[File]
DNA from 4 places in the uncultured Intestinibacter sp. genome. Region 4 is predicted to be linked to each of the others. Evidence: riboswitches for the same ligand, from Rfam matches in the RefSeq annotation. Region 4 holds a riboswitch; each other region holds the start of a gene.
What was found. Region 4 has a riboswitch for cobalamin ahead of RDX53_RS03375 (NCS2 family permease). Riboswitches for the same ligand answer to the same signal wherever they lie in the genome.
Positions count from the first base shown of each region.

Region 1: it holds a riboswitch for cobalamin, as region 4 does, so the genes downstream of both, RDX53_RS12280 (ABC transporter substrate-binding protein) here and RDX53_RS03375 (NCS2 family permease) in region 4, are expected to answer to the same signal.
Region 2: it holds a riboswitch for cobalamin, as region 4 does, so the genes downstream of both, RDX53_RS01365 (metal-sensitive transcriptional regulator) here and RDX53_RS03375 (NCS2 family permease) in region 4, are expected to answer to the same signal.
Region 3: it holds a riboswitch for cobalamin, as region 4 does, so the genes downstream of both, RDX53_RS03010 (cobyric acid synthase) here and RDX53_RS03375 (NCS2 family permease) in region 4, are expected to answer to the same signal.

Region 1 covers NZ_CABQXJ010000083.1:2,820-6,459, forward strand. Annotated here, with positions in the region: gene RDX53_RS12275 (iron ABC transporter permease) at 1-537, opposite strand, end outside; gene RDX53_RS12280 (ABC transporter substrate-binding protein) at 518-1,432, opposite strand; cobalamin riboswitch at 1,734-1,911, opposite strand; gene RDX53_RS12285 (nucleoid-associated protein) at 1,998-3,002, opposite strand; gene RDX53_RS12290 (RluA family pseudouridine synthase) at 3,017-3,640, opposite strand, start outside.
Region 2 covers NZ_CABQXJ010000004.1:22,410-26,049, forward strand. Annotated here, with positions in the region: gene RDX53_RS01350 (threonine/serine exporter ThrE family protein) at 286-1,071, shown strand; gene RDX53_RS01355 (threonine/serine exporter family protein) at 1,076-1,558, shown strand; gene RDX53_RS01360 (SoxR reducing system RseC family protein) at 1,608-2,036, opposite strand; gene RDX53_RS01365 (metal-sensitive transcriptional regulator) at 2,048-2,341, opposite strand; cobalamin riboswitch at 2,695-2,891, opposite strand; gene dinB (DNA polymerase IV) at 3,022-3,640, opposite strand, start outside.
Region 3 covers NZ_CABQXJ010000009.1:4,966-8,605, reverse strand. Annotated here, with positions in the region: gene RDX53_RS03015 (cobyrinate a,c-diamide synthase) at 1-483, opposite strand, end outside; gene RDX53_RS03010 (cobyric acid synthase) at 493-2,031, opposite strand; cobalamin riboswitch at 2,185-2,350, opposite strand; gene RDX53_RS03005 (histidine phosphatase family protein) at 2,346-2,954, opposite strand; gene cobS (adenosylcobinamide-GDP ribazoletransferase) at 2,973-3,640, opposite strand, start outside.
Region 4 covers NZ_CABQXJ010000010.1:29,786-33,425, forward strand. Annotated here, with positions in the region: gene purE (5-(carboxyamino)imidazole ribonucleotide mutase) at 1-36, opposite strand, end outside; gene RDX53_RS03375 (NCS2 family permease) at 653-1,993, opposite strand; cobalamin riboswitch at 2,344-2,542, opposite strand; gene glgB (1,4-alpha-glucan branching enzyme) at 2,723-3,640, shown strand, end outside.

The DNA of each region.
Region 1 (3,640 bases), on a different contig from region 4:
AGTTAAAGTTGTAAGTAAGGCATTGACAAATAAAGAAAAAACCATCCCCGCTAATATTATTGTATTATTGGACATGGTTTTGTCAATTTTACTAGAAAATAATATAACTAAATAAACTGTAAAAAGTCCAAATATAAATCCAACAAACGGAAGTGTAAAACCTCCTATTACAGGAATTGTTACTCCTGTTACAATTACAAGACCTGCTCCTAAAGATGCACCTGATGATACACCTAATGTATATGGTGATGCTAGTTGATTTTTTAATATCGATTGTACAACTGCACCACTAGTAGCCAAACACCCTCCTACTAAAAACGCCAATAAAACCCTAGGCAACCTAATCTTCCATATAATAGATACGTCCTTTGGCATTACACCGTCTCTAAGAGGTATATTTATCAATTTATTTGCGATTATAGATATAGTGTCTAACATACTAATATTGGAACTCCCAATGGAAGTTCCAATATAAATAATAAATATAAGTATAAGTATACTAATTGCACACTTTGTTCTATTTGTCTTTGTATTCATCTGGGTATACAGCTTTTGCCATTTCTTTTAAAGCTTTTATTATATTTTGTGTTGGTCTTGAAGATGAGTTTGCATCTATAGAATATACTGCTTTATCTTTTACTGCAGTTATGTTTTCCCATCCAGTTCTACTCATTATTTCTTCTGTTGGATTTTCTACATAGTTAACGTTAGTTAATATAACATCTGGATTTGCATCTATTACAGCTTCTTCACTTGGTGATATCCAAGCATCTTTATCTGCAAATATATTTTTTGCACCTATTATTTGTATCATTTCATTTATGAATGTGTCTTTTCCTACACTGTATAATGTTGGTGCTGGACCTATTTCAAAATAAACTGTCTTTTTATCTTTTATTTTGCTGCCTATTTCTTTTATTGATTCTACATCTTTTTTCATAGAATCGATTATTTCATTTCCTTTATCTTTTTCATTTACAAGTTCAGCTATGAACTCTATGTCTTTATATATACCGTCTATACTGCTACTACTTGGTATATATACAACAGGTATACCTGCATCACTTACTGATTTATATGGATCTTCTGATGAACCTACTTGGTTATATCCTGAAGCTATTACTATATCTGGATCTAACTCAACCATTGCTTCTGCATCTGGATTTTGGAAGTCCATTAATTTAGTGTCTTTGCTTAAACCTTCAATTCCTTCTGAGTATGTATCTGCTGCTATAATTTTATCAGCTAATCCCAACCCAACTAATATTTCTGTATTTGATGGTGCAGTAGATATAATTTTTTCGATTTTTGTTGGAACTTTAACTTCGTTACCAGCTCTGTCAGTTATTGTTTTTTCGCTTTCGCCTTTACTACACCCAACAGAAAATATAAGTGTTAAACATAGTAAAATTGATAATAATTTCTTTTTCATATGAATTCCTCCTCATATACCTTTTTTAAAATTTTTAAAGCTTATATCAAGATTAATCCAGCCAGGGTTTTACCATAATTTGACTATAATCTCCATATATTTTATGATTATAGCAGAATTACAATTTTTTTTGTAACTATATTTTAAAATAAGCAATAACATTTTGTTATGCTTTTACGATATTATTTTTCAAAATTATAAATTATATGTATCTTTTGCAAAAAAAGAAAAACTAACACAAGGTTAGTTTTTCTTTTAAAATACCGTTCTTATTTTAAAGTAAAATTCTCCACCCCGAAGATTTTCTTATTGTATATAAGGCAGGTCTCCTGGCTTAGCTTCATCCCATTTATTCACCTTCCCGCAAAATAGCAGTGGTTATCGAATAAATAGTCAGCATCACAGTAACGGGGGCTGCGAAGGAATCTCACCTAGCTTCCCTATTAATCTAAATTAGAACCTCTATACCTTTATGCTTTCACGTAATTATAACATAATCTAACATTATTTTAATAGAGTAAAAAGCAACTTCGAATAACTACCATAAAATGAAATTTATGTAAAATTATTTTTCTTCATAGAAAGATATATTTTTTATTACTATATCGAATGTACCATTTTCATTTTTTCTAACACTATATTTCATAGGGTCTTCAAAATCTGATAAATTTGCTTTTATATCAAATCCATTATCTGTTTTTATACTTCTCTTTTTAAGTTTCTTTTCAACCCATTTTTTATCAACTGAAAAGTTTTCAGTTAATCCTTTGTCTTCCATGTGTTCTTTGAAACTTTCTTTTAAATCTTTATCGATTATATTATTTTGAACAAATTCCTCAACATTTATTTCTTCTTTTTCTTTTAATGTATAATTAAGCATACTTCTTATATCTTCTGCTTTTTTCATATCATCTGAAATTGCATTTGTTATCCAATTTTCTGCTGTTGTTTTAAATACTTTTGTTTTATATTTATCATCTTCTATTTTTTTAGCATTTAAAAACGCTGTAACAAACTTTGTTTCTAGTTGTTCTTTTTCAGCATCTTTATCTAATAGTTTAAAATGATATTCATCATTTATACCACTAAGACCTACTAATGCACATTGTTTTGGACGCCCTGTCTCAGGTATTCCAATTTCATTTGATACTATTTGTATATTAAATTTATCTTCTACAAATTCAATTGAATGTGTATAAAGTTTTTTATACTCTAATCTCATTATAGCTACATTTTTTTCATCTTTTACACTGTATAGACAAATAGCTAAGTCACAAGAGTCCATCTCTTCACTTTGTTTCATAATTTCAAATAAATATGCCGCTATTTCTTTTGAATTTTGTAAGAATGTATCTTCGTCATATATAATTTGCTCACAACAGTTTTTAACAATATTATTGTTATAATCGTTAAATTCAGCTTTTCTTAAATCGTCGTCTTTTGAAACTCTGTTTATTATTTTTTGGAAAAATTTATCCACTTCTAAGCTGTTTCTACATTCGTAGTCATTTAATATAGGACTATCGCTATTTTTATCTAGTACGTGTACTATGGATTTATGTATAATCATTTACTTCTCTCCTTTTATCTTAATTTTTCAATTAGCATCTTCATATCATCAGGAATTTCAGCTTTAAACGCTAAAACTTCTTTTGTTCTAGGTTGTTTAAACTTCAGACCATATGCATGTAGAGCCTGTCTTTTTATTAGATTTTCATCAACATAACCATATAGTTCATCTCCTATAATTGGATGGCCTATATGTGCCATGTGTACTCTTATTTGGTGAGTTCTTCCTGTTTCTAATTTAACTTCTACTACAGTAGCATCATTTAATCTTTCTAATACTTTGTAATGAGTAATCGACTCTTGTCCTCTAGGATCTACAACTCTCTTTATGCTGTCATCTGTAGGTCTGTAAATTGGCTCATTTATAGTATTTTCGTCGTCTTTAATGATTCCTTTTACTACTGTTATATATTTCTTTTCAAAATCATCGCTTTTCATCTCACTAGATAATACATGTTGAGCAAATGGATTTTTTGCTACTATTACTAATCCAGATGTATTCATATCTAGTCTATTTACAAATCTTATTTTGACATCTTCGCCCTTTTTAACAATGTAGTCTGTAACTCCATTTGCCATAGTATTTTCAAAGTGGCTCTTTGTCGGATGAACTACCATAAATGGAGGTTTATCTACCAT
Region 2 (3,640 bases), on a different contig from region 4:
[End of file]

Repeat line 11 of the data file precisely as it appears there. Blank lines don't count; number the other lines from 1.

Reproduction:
The DNA of each region.